Cognitive and behavioural theories and CBT
CBT is underpinned by a range of different behavioural and cognitive theories, which empirically support the development and maintenance of mental disorders and more common psychological difficulties which we all experience.
In particular, learning theories state that the way we behave and operate is guided by behaviour we have learnt was helpful during our life time and informs how we respond in certain situations
in the presence. CBT is furthermore supported by cognitive theories, which suggest that our behaviour is further informed by the beliefs we have formed about ourselves, about our relationships
and how we understand our environment.
Both behaviours and our beliefs can furthermore either be triggered by, or lead to certain emotions and thus have a direct effect on our mental health.
Basic principles of CBT
Further to taking into consideration that the way we behave feel and respond in the presence is a product of what we have learnt during our life time, CBT is based on three straightforward principles:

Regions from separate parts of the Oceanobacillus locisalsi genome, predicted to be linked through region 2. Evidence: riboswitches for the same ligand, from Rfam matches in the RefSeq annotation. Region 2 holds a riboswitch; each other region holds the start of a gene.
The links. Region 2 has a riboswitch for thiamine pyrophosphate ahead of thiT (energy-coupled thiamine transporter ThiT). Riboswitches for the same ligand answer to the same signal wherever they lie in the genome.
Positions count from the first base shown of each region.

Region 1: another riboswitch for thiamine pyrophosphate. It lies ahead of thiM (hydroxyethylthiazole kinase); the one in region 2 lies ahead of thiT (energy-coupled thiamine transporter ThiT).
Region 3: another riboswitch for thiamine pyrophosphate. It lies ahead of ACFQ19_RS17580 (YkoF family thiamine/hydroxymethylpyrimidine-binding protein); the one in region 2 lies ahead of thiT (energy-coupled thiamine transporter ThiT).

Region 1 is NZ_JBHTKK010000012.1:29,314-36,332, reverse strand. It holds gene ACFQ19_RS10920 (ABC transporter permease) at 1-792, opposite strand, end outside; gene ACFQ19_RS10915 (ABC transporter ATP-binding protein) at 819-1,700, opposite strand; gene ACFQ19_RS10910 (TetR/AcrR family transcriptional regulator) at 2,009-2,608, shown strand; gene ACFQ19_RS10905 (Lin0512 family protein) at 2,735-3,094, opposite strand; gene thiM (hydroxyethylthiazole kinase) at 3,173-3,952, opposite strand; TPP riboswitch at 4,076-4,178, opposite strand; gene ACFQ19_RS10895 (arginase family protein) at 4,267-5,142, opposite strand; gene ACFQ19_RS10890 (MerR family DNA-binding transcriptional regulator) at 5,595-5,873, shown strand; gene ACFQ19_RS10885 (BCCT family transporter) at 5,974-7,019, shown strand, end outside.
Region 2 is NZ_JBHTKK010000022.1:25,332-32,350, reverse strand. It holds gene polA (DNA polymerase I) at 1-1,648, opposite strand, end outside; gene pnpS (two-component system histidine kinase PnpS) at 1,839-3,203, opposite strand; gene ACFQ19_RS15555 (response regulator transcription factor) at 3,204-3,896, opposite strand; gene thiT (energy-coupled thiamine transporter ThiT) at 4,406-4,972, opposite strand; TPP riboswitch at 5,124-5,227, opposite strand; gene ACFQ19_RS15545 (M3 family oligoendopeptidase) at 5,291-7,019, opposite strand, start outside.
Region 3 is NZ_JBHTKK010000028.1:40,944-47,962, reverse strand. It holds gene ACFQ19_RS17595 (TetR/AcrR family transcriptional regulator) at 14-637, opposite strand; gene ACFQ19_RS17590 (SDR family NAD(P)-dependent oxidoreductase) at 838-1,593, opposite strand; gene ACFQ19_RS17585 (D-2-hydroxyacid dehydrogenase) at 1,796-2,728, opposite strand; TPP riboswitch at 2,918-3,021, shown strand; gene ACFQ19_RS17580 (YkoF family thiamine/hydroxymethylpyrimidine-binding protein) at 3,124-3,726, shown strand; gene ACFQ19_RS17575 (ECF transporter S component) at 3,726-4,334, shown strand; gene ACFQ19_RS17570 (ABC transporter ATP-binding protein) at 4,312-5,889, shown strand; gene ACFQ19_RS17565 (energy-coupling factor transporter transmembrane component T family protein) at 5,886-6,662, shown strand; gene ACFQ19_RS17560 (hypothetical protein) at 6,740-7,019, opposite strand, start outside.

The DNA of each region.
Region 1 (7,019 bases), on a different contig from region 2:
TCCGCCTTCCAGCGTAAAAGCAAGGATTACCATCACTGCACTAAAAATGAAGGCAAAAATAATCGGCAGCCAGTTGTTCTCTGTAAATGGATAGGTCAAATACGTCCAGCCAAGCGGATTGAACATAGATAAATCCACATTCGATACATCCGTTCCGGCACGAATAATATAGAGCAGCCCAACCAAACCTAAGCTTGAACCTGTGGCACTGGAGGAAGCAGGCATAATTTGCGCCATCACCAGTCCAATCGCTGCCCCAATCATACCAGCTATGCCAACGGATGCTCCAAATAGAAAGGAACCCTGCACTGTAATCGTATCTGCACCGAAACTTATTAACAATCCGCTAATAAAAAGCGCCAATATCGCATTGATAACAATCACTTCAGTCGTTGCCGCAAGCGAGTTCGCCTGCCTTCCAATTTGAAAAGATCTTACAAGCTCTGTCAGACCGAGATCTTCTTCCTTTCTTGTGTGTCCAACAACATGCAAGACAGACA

CBT looks at how problems from the past are maintained in the “here and now”. It does this by having a closer look at the thoughts, emotions, behaviours and physical symptoms one experiences in problematic situations and how these link together. CBT then helps people to learn new methods of coping and problem solving which can be used for the rest of their lives.
If you would like to find out more about CBT, please visit the British Association for Behavioural and Cognitive Psychotherapies (BABCP), which is the leading organisation for CBT in the UK. The website has some useful information, particularly in their "Public" section, as well as a lots of links to other helpful resources.